New Toys: Floor Corker

There is a romance to buying a Belgian or other sour beer and seeing it packaged with a cork and cage. As you unwind the wire cage, and then try to get a firm grip on the cork to remove it from the bottle, you can feel you are about to enjoy a premium product.

Beers like Dawson’s Kreik and The Sour-Chris are beers worthy of being cellared. These are beers that should improve and change over time. When it came time to bottle, I didn’t want to just throw them in a nondescript bottle with sharpie marks on a bottle cap. It is time to grow up and start corking some of my beer.

Image result for portuguese floor corker
This is the exact model of corker that I bought.

One small piece of equipment required to cork bottles is a device called you guessed it: a corker. Modern Homebrew Emporium rents floor corkers; the cost is only $5 for three days. My original intention was to rent a corker. Instead, I decided to bite the bullet and buy the corker outright for a couple of reasons. Firstly, I am happy I don’t have to drive to Cambridge in the middle of the week to return the corker. Secondly, I see myself using it enough to justify the cost.

750 ML Belgian “bulb”-style bottle. You can see the stopper on the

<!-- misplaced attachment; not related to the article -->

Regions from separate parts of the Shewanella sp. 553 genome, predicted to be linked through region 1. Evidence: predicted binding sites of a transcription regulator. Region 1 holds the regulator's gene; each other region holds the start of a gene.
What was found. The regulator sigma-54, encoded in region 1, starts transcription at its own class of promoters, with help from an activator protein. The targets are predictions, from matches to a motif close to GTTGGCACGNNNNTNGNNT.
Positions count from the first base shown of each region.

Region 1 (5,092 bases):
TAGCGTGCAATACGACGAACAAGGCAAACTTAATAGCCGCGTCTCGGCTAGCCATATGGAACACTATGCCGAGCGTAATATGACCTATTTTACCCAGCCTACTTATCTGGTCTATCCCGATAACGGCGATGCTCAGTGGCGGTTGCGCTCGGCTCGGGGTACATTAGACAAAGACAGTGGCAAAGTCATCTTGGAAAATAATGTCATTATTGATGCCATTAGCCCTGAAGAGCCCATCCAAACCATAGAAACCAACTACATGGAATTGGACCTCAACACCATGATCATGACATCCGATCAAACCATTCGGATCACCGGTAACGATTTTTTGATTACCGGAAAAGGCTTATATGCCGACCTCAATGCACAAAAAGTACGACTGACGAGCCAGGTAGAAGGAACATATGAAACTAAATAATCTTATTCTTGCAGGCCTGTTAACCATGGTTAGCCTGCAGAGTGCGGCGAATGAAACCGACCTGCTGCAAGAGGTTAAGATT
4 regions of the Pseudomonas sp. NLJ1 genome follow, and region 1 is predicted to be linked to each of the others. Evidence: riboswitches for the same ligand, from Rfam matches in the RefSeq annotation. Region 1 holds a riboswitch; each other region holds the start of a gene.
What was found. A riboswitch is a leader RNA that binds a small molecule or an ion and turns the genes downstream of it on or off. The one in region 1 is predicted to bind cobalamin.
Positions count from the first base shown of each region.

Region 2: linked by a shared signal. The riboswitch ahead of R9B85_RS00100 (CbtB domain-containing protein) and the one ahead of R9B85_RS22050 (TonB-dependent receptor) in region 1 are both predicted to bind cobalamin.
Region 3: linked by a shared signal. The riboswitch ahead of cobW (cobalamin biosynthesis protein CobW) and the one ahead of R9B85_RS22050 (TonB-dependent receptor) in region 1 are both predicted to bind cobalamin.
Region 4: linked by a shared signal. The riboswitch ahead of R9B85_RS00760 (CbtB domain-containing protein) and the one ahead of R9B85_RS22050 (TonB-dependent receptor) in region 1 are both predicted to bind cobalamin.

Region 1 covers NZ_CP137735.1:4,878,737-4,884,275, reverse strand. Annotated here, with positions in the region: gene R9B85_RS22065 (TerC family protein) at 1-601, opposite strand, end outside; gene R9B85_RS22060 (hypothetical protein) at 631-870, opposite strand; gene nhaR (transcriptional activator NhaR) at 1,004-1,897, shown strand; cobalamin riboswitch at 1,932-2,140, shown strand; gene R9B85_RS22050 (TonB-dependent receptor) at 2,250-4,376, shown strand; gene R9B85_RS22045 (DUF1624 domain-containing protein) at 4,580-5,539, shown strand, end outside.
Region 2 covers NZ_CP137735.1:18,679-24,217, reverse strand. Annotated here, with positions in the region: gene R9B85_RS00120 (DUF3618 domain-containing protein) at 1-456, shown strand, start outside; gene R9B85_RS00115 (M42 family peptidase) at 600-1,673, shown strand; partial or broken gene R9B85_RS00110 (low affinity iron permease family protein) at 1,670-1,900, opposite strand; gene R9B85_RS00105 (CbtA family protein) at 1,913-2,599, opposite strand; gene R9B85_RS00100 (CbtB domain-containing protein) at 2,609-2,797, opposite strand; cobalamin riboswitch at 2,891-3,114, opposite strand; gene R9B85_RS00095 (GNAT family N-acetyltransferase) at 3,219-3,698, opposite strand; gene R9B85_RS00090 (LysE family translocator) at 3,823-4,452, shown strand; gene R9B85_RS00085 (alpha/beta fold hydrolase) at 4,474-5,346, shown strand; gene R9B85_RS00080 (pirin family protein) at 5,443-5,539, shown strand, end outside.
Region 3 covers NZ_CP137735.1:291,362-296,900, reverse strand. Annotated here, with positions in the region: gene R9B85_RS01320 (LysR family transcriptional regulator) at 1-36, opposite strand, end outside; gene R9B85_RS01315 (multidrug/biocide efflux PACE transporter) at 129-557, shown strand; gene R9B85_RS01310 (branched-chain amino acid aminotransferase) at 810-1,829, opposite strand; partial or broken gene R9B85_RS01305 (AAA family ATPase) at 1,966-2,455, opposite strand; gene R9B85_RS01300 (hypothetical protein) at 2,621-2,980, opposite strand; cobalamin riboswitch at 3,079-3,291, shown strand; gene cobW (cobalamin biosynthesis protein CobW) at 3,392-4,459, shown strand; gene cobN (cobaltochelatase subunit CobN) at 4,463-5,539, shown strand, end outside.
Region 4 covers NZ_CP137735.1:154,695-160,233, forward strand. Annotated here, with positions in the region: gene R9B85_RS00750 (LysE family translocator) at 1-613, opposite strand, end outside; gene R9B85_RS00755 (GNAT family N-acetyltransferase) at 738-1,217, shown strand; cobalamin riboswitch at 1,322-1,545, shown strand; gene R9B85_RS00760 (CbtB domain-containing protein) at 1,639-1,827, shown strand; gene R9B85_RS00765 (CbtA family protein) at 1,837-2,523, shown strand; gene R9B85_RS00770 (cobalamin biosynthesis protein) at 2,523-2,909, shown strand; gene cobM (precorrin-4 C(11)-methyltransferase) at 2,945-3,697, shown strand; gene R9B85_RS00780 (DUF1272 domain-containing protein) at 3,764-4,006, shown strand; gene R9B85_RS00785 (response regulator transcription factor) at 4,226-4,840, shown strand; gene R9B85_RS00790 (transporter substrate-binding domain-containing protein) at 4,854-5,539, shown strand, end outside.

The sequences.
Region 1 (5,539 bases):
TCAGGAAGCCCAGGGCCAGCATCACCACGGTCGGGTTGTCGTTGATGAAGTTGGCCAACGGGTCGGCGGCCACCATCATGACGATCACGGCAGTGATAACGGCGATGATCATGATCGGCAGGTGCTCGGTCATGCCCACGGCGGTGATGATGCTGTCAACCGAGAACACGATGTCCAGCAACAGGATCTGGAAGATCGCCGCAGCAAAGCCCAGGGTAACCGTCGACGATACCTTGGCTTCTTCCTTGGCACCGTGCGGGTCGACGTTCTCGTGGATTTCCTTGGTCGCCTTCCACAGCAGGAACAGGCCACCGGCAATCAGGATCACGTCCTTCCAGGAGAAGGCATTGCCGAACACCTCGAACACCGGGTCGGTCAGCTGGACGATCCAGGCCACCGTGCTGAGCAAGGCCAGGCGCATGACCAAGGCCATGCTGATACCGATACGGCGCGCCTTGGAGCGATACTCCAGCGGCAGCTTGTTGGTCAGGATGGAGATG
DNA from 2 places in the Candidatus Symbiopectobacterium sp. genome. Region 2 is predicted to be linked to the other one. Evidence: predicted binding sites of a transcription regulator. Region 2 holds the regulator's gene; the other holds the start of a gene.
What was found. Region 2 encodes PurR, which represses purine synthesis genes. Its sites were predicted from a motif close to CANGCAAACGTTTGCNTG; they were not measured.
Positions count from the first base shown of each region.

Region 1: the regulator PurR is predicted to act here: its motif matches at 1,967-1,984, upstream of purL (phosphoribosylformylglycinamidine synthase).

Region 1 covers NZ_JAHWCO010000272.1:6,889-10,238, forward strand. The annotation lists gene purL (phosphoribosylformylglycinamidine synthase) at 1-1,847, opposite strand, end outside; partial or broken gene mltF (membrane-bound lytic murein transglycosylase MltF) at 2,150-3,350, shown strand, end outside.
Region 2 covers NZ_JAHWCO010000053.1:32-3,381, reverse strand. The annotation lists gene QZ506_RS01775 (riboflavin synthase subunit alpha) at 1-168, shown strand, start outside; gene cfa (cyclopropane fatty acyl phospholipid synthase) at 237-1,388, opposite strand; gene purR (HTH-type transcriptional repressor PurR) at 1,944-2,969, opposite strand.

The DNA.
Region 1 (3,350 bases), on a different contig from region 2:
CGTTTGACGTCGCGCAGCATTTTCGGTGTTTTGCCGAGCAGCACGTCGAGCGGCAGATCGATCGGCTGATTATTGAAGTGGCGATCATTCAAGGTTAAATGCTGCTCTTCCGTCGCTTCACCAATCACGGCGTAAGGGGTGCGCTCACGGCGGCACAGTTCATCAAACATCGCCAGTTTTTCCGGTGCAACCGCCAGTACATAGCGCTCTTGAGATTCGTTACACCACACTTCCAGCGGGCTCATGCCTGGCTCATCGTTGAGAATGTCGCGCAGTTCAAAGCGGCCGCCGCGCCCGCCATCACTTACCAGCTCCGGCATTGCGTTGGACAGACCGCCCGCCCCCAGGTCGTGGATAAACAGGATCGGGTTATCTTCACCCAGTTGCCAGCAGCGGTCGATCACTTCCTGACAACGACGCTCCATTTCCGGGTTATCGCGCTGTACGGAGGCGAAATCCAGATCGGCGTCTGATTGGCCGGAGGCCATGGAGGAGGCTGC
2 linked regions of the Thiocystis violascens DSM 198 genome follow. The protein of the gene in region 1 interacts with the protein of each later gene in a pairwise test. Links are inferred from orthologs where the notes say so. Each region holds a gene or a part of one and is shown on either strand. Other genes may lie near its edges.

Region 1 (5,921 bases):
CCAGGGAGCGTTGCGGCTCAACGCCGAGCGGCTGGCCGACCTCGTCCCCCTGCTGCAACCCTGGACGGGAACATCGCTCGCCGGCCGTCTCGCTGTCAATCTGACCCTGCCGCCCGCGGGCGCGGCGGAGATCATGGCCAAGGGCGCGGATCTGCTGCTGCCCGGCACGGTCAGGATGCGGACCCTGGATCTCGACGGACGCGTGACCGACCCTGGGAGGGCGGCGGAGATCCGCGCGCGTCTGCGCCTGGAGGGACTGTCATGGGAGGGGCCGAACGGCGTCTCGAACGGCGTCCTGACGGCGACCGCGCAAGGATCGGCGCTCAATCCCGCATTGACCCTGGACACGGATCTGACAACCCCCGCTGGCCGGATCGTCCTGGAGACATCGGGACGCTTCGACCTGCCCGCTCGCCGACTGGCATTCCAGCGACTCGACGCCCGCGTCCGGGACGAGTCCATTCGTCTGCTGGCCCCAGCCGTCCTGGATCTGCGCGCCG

corker in the background.

The Portuguese Floor Corker I bought was designed primarily for wine. A wine cork is driven all the way into the neck of the bottle. A beer cork needs to stick out like a champagne cork. To stop the corker from driving the cork in all the way, I attached a rubber stopper on to the plunger to restrict the movement of the arm. Removing the partially-corked bottles was a little awkward, but other than that corking my bottles was a breeze.

Champagne bottle, corked, caged, and labeled. 

Hooded wires or cages are needed to keep the cork in place. Otherwise the pressure from the CO2 in the bottle will dislodge the cork. After the first couple of bottles I had a good feel for how deep to push the corks, how tight to wind the wires, and how to make sure the wires are tucked under the lip of the bottle.

When it came time to bottle Dawson’s Kreik, I knew I wanted to use champagne bottles. With thicker glass than a regular beer bottle, it can withstand additional pressure allowing a higher level of carbonation. After 14 months of aging, the last thing I want is a bottle bomb. Champagne bottles have the added benefit of being able to take a cap as well as a cork.

I had the shop order two cases of champagne bottles. When only one case came in, I bought a case of Belgian beer bottles. These bottles have the “bulb” type top and don’t take a cap, but if I keep brewing Belgians and sours I can easily reuse and cork them.

In a lot of ways there is more to the hobby of homebrewing than just brewing beer. Coming up with creative names and packaging can also be an integral part. My corked, caged, and wired bottles look amazing.

As I fulfill one of my Brew Year’s Resolutions, my new toy will be put to use again soon!

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